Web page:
At the Winter AOE Conference I presented a session on Professional Learning Communities (PLCs). There was a lot of conversation around the lack of opportunity for art teachers to participate in any real community-building in their school districts. In some places, art teachers met with their building co-workers, in other places, they were completely excluded, and in many places, there was only one art teacher. While we can learn a lot from Pinterest and blogs written by other art teachers, there is something really powerful about meeting as a group of colleagues with a shared vision and passion. If you aren’t feeling fulfilled by your school district’s structure, it’s time to make one of your own! Creating an art ed co-op is easier than you might think.
Here are some hints to get you started.
1. Hit up your PLN
Who is in your Personal Learning Network? Did you meet a kindred spirit at a conference? Can you contact the teachers in nearby districts? Make a short list of art teachers to invite to the co-op and reach out to them. Remember, you don’t have to meet in person. Skype and Google Hangouts make it possible to connect to anyone anywhere!
2. Set a Schedule
Make it easy to meet and choose a comfortable spot. Something inviting like the first Tuesday of every month at your local coffee shop might work well. Again, consider connecting online. The comfort of your own couch and bunny slippers is hard to beat! Send out reminders the week before. Attendance is never mandatory, but RSVPs can help you plan.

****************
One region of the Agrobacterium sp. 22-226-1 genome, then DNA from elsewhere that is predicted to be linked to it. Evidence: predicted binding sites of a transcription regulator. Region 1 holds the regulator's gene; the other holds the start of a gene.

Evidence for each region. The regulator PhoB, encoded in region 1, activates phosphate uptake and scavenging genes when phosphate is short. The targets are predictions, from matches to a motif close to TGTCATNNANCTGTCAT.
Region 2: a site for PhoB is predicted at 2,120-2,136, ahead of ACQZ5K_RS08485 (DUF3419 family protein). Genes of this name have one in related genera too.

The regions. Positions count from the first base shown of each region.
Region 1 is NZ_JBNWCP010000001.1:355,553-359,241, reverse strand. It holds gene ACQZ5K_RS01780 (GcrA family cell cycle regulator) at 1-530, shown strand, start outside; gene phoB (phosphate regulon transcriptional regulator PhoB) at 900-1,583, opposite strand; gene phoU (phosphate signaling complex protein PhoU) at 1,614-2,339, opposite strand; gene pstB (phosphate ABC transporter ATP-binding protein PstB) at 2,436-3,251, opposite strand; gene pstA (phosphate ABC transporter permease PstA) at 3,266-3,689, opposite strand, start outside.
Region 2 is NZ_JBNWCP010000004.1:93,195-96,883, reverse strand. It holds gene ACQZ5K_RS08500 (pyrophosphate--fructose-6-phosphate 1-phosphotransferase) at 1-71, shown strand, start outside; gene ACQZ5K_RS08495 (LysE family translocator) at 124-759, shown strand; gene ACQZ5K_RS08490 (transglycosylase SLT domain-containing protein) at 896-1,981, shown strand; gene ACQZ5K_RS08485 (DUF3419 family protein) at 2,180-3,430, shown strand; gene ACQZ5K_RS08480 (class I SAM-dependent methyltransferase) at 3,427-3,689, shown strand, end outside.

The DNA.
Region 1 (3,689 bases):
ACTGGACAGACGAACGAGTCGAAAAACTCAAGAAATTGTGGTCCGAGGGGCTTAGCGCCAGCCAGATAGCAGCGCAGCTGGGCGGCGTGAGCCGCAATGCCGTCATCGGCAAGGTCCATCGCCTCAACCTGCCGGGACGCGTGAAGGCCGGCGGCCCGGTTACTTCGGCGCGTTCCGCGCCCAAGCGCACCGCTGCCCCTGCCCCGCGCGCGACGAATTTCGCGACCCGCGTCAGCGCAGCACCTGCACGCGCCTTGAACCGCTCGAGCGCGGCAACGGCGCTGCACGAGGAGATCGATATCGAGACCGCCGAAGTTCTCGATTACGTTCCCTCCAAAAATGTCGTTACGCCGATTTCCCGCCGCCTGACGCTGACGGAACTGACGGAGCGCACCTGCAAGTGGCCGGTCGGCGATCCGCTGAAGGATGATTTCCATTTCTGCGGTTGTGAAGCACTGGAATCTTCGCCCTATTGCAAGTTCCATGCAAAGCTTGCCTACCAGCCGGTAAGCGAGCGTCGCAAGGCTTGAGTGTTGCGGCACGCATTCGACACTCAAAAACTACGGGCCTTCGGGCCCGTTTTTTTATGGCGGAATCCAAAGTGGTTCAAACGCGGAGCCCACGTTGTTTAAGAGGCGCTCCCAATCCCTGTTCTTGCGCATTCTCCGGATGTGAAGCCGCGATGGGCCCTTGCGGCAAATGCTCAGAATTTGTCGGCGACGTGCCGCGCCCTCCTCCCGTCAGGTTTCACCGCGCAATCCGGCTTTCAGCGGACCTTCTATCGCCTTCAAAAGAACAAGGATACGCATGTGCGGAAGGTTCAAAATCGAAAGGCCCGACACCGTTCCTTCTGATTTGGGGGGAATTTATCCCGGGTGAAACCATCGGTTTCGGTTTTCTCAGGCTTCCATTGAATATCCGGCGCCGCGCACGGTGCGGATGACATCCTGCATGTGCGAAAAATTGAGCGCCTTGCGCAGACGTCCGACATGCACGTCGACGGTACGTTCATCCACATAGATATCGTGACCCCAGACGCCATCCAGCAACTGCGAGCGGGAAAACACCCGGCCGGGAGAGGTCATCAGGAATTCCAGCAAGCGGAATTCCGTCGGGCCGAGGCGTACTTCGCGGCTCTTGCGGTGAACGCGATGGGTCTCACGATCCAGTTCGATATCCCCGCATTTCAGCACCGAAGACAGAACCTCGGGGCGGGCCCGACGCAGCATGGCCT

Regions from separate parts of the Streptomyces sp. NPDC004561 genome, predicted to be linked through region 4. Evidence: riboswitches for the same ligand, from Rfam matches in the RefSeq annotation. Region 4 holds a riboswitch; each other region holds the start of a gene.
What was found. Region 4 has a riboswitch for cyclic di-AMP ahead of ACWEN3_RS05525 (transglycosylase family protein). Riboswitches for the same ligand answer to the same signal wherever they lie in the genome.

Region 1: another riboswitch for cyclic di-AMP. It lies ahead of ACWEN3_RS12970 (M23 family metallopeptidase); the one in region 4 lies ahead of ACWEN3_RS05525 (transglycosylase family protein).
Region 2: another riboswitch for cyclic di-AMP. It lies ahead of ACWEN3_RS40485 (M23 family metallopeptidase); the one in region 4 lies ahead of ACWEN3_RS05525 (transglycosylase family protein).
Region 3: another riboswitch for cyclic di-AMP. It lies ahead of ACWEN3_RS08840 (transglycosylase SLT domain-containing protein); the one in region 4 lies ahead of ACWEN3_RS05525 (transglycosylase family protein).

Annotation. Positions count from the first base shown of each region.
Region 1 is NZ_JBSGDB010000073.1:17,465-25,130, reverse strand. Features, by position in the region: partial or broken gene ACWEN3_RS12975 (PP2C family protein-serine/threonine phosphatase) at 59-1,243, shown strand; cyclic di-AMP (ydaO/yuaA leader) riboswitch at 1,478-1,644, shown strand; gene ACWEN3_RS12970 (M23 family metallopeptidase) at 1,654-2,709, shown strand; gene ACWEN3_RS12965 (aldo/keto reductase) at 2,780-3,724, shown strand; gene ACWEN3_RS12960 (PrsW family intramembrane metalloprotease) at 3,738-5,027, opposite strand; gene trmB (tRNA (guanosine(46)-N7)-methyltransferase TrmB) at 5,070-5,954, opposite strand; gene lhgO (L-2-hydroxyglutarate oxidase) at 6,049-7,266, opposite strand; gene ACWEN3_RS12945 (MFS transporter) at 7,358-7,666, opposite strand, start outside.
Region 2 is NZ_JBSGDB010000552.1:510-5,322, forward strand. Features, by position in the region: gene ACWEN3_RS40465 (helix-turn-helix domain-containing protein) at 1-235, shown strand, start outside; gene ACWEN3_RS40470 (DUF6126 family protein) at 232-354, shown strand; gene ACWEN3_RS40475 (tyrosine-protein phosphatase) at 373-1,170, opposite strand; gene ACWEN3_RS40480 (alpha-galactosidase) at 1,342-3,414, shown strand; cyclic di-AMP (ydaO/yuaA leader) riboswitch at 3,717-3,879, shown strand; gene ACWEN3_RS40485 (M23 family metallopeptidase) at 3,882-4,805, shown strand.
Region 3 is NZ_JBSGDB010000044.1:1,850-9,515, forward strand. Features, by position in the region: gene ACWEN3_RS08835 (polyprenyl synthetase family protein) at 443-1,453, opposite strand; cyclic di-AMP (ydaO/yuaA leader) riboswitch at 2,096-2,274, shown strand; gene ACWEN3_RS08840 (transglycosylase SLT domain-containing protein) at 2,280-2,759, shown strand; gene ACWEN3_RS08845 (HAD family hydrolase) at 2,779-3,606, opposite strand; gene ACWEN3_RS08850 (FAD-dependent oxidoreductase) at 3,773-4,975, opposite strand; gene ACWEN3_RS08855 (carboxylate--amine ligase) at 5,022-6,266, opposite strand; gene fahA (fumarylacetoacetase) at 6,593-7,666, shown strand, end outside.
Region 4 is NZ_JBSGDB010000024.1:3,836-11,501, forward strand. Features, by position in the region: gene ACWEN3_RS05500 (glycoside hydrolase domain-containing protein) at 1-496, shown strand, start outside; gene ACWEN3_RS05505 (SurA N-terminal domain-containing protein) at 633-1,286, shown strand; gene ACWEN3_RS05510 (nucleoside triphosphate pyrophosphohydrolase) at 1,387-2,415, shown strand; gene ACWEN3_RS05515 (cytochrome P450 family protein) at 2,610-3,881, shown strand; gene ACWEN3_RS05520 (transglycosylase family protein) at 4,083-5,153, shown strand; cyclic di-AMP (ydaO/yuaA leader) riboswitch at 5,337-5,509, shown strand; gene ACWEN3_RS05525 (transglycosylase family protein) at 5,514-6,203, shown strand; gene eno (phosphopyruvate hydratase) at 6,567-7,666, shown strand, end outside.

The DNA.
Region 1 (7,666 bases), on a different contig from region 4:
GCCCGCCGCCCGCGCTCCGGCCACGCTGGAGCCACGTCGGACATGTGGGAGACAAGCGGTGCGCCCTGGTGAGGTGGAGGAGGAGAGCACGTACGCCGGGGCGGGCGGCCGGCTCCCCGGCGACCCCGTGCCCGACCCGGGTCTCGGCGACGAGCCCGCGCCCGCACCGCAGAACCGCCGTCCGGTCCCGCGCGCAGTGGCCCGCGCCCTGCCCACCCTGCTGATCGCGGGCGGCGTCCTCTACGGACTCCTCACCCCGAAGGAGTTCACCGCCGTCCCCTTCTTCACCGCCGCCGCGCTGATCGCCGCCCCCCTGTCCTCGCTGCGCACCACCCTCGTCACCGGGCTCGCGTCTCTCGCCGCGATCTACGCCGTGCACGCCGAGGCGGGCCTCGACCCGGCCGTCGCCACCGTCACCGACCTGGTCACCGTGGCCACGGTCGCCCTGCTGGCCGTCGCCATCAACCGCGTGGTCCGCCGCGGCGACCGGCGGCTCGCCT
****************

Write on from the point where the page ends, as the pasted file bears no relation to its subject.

3. Share the Responsibility
Avoid an agenda that asks for one person to bring lessons or ideas to share. The idea is to come and feel enriched and to enrich the practice of others. The expectation is that everyone contributes something. It could be leftover supplies, lesson plans, an article, a book recommendation, whatever!
Starting an art ed co-op may be the best professional development decision you ever make.
How do you get your art teacher fix?
What is your favorite way to connect with colleagues?
Magazine articles and podcasts are opinions of professional education contributors and do not necessarily represent the position of the Art of Education University (AOEU) or its academic offerings. Contributors use terms in the way they are most often talked about in the scope of their educational experiences.